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Bill Gates, Jeff Bezos among supporters of Novi-based startup’s hybrid battery approach for EVs

Crain’s Detroit Business
Oct. 18, 2021
Pete Bigelow

A Novi-based startup whose battery architecture could someday give electric vehicles more than 750 miles of range is getting a $25 million boost from a group of high-profile investors.

Our Next Energy Inc. said Monday that it raised the money in a Series A round that closed Oct. 1. Leading the round is Breakthrough Energy Ventures, the climate-minded venture capital fund started by Bill Gates and supported by the likes of Jeff Bezos and Richard Branson.

“They’re an important backer that can give us long-term capital,” Our Next Energy CEO and founder Mujeeb Ijaz told Automotive News.

“They’re focused on finding alternate energies, as their name implies, and seeking out disruptive technologies. Unless you’re at a level that’s significant and can scale, they don’t invest. So I’m very excited. … We wanted to recruit a particularly strategic group of investors that would help our company build a great foundation and grow.”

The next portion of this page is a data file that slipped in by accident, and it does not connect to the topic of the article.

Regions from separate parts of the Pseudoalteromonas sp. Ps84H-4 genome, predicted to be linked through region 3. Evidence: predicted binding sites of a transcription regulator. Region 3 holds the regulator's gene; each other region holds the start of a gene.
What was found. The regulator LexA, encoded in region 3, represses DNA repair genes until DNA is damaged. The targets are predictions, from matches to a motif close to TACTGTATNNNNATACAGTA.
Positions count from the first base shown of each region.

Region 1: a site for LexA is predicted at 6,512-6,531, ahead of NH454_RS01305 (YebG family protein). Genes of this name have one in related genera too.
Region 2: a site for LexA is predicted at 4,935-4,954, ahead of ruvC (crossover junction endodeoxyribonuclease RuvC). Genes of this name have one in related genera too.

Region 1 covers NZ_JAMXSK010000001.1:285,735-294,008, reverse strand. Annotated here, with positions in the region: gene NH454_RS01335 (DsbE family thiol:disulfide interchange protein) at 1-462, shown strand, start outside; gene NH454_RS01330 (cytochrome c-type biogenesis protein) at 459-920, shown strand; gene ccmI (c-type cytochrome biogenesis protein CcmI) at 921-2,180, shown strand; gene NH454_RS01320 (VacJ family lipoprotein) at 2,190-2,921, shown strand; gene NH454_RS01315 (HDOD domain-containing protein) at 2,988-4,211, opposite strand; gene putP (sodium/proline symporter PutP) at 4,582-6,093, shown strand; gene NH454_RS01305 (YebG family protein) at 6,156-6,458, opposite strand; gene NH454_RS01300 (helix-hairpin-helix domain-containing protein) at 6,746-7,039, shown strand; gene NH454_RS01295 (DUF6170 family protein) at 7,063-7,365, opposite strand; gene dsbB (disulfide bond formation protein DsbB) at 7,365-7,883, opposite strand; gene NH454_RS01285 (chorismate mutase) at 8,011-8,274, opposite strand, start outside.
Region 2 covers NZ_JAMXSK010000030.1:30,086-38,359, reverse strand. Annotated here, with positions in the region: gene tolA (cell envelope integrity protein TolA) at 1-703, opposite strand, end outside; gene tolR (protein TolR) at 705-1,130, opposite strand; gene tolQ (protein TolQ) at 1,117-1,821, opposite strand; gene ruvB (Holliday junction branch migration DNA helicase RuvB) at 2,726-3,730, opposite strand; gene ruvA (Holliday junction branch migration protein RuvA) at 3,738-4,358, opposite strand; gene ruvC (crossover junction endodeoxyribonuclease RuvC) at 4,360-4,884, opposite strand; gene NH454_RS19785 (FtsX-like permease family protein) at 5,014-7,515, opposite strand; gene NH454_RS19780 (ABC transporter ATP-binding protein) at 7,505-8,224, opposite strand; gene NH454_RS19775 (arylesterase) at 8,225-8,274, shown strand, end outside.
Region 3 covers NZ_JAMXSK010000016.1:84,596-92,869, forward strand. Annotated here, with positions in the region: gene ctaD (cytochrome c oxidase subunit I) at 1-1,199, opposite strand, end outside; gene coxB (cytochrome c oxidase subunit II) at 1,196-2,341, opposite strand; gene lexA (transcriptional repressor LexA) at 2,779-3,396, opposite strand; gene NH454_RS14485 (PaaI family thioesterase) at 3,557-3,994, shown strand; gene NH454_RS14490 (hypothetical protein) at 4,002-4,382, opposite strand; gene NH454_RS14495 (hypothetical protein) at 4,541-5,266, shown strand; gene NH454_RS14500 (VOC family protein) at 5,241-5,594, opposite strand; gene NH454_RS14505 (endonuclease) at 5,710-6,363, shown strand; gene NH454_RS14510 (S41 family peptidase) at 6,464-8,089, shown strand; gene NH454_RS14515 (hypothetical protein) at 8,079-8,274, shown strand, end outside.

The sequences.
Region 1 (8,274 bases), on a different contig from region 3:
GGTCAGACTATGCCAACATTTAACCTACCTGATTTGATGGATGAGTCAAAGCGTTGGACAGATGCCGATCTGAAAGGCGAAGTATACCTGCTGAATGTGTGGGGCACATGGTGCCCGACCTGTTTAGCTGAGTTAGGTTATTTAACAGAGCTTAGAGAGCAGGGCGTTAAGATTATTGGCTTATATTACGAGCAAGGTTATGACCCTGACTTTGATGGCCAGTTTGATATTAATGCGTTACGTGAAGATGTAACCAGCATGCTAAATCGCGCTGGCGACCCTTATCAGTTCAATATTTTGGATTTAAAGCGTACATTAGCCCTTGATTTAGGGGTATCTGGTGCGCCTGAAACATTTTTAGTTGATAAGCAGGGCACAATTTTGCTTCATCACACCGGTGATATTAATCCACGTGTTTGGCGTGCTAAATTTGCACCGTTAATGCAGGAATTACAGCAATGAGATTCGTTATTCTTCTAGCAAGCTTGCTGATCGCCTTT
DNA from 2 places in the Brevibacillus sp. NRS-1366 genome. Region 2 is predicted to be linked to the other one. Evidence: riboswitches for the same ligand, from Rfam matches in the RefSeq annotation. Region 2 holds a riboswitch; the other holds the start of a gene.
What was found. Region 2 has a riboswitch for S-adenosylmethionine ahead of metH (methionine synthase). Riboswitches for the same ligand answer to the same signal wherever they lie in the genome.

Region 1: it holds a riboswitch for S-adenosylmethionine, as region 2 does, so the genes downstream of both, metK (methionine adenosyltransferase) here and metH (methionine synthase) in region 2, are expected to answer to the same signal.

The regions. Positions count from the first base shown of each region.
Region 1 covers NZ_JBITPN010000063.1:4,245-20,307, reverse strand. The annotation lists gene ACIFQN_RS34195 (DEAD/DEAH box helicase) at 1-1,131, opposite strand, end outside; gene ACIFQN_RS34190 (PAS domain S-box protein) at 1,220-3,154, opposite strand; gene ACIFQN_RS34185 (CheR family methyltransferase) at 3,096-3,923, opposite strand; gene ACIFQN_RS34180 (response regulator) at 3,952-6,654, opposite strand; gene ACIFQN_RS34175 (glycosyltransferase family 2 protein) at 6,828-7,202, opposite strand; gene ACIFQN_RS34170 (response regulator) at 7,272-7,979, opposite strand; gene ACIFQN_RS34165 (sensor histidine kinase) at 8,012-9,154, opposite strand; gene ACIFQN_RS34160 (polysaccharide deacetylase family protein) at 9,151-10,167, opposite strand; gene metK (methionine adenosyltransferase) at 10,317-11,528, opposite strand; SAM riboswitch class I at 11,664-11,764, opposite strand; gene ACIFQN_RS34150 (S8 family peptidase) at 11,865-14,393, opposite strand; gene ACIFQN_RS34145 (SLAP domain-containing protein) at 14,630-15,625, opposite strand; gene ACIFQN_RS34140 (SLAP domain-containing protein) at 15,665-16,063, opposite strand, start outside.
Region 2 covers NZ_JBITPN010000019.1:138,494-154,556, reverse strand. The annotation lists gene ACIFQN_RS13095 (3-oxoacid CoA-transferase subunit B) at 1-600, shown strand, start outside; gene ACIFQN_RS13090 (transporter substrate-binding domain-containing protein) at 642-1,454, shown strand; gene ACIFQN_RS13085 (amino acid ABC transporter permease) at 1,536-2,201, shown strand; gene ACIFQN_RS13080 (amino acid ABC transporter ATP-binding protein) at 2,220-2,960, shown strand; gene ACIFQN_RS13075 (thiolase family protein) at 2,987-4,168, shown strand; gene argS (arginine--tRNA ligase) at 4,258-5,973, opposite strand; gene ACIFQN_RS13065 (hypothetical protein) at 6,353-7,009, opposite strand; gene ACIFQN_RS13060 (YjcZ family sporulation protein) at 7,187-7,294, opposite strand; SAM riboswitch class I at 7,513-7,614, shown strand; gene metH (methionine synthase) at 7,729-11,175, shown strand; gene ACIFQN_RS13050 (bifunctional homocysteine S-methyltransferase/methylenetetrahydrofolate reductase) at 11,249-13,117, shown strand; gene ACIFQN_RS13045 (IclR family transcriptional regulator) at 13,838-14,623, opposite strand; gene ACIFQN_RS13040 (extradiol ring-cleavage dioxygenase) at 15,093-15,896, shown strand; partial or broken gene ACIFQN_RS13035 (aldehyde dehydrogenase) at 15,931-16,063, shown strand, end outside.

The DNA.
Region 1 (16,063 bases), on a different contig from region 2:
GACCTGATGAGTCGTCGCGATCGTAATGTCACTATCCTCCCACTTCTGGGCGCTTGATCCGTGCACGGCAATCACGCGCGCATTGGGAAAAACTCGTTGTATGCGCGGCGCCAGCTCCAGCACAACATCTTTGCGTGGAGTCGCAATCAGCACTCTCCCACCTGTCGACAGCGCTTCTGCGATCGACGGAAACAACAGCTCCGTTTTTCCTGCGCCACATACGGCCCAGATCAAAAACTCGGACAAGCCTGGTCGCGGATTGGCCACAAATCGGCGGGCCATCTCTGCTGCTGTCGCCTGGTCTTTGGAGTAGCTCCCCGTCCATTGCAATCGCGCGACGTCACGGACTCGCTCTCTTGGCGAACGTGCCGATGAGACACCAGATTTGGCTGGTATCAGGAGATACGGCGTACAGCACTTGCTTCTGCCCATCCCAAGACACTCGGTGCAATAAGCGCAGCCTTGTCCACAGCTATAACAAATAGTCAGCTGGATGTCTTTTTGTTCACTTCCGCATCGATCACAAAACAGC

Others participating are Volta Energy Technologies, BMW i Ventures, Flex Ltd. and Assembly Ventures. The venture capital group brings expertise in supply chain management, battery storage and chemistry composition. Together, that expertise could raise the profile of a startup that, rather than beginning on the West Coast, is in the backyard of the traditional auto industry.

“It really exemplifies the opportunity to create technology that drives the future of mobility here in a legacy center of the industrial West,” said Chris Thomas, co-founder and partner at Detroit-based Assembly Ventures. “We want to thread amazing entrepreneurs to the people and places who know how to produce at volume, so the fact we’re doing this here — not to be too trite — is heartwarming. We can create the future right here rather than outsourcing it to other places.”

When Ijaz began working on EV technology in the 1990s, he believed 100 miles of range was sufficient for ordinary car buyers because the average driver needed less than half that number for their daily commutes.